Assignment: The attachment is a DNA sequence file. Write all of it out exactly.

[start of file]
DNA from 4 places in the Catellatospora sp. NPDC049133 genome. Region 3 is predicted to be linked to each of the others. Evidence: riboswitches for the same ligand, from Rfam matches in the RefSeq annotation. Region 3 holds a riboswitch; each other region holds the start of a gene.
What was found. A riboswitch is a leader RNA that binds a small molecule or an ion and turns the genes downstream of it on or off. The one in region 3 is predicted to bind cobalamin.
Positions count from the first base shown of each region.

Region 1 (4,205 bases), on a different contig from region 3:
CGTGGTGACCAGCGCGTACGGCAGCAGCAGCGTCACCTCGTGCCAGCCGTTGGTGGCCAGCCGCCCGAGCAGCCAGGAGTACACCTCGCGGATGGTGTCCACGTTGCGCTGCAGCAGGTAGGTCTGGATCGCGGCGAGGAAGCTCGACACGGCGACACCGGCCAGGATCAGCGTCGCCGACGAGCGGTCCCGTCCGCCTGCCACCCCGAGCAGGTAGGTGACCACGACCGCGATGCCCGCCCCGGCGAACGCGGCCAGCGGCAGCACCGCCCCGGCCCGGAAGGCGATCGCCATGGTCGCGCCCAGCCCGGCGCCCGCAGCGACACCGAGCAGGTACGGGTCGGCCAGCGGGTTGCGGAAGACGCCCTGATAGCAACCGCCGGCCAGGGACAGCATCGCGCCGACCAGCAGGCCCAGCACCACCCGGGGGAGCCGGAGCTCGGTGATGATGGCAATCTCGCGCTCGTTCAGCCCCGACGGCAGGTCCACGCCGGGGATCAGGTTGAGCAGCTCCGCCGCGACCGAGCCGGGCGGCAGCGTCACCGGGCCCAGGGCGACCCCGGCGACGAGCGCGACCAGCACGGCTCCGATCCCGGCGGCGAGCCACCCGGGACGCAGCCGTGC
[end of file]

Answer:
DNA from 4 places in the Catellatospora sp. NPDC049133 genome. Region 3 is predicted to be linked to each of the others. Evidence: riboswitches for the same ligand, from Rfam matches in the RefSeq annotation. Region 3 holds a riboswitch; each other region holds the start of a gene.
What was found. A riboswitch is a leader RNA that binds a small molecule or an ion and turns the genes downstream of it on or off. The one in region 3 is predicted to bind cobalamin.
Positions count from the first base shown of each region.

Region 1 (4,205 bases), on a different contig from region 3:
CGTGGTGACCAGCGCGTACGGCAGCAGCAGCGTCACCTCGTGCCAGCCGTTGGTGGCCAGCCGCCCGAGCAGCCAGGAGTACACCTCGCGGATGGTGTCCACGTTGCGCTGCAGCAGGTAGGTCTGGATCGCGGCGAGGAAGCTCGACACGGCGACACCGGCCAGGATCAGCGTCGCCGACGAGCGGTCCCGTCCGCCTGCCACCCCGAGCAGGTAGGTGACCACGACCGCGATGCCCGCCCCGGCGAACGCGGCCAGCGGCAGCACCGCCCCGGCCCGGAAGGCGATCGCCATGGTCGCGCCCAGCCCGGCGCCCGCAGCGACACCGAGCAGGTACGGGTCGGCCAGCGGGTTGCGGAAGACGCCCTGATAGCAACCGCCGGCCAGGGACAGCATCGCGCCGACCAGCAGGCCCAGCACCACCCGGGGGAGCCGGAGCTCGGTGATGATGGCAATCTCGCGCTCGTTCAGCCCCGACGGCAGGTCCACGCCGGGGATCAGGTTGAGCAGCTCCGCCGCGACCGAGCCGGGCGGCAGCGTCACCGGGCCCAGGGCGACCCCGGCGACGAGCGCGACCAGCACGGCTCCGATCCCGGCGGCGAGCCACCCGGGACGCAGCCGTGC